Difficult though it is to be counterculturally obedient to Christ, it is highly important. When Jesus commissioned the church to disciple the nations, he instructed us to teach them to observe all that he had commanded. That is not going to be possible unless they choose to become part of the community of Christ’s followers. So, we want to proclaim the good news of what God has done for us sinners, in Christ, in ways as winsome as possible. But the good news, that God forgives the sins of the genuinely repentant, is only good for those who believe themselves to be sinners in need of forgiveness. And to reach that point, God’s law, which God has given us to point us to Christ, has to be proclaimed. How and when to do this, so that God’s Spirit can do his convicting work in people’s hearts is often not easy for us to discern. Speaking the truth in love is our goal, but we sometimes find ourselves tongue tied when the moment comes at which we feel it is time to speak.
When I read that introduction to Jones’s article, I saw him in the position I have described, and which we understand so well. His own situation was complicated by the fact that he was not in private conversation with the lesbian who raised the question, he had an audience of Christians whose response to his answer could have significant personal ramifications for him and his ministry. Thankfully, things seem to have turned out well. He recounts what followed:
I answered, “It means the same for you as anybody else.”
For all I don’t know, I am confident that nobody gets a separate gospel.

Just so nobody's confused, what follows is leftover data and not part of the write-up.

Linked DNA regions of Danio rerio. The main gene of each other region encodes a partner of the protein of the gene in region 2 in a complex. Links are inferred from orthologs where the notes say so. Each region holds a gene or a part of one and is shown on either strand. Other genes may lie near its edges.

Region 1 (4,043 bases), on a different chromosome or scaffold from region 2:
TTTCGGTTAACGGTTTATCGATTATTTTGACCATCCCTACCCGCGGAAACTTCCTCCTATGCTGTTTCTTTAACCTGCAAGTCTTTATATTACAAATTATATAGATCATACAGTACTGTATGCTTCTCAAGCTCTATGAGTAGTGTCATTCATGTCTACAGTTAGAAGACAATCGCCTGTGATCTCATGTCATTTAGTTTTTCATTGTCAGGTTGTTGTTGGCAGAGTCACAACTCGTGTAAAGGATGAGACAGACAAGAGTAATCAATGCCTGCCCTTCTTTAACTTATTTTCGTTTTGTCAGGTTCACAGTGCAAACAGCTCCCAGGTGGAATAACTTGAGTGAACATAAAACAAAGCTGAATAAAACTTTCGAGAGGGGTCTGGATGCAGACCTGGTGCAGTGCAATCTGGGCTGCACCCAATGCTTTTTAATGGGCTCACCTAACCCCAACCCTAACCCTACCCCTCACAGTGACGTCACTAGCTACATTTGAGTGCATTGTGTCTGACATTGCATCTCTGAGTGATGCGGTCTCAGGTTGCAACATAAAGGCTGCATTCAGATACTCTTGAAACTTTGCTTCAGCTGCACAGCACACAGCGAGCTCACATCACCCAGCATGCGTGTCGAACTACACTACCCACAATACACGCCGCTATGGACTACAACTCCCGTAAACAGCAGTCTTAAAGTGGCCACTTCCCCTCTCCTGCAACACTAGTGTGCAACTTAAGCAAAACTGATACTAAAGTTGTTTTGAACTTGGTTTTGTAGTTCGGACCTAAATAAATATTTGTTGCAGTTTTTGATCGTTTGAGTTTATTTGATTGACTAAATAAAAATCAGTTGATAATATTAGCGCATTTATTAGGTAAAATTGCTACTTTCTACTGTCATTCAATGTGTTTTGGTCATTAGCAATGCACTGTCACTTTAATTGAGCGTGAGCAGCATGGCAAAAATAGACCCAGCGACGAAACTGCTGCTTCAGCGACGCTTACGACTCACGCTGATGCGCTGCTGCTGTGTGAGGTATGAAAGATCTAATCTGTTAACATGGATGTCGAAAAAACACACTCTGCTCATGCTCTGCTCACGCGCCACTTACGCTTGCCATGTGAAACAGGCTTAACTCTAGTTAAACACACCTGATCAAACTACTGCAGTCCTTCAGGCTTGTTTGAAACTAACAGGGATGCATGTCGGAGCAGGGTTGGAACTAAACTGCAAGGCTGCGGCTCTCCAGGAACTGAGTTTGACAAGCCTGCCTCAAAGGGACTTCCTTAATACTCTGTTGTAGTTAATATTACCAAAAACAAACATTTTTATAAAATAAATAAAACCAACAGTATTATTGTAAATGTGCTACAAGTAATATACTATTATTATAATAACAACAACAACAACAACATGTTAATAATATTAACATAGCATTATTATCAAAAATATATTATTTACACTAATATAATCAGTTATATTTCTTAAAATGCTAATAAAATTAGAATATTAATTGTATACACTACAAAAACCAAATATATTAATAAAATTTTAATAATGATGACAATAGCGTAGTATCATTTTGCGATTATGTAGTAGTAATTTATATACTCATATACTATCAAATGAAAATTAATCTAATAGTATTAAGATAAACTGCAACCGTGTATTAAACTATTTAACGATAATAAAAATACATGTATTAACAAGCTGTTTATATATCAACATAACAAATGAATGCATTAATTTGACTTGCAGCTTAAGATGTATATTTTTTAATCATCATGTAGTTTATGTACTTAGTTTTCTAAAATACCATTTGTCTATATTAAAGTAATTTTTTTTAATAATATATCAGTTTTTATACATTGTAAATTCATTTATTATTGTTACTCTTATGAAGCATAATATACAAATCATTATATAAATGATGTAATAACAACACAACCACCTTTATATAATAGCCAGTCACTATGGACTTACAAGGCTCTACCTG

One for All
I heard gasps from the crowd. For real. They betrayed those who didn’t really understand the grace of God. Similar gasps must have been heard when Jesus singled out Matthew with his index finger and said, “Follow me.” There was tension in the air. It was uncomfortable.
Then something beautiful happened.
An art professor called out, “Nobody here is any different from anybody else in God’s eyes. You should get to know me. You think you’re a hard case!”
Ten heads over, another woman raised her voice, “God loves you. You know how I know? He took me. I was a homeless, alcoholic wreck. Nobody wanted me, but Jesus wanted me, and I know he wants you too.”
That day those who had been forgiven much, loved much. A grace sprang up from the core of their beings, and it overflowed.
It’s ironic, but the church has always struggled to understand God’s grace. Many Christians still think that it enables people to get away with murder, rather than transforming us from the inside out. They fear that grace means the “lowering of standards.” Although God has never indicated that his definition of sin has changed, our lives may not be completely stitched up this side of heaven.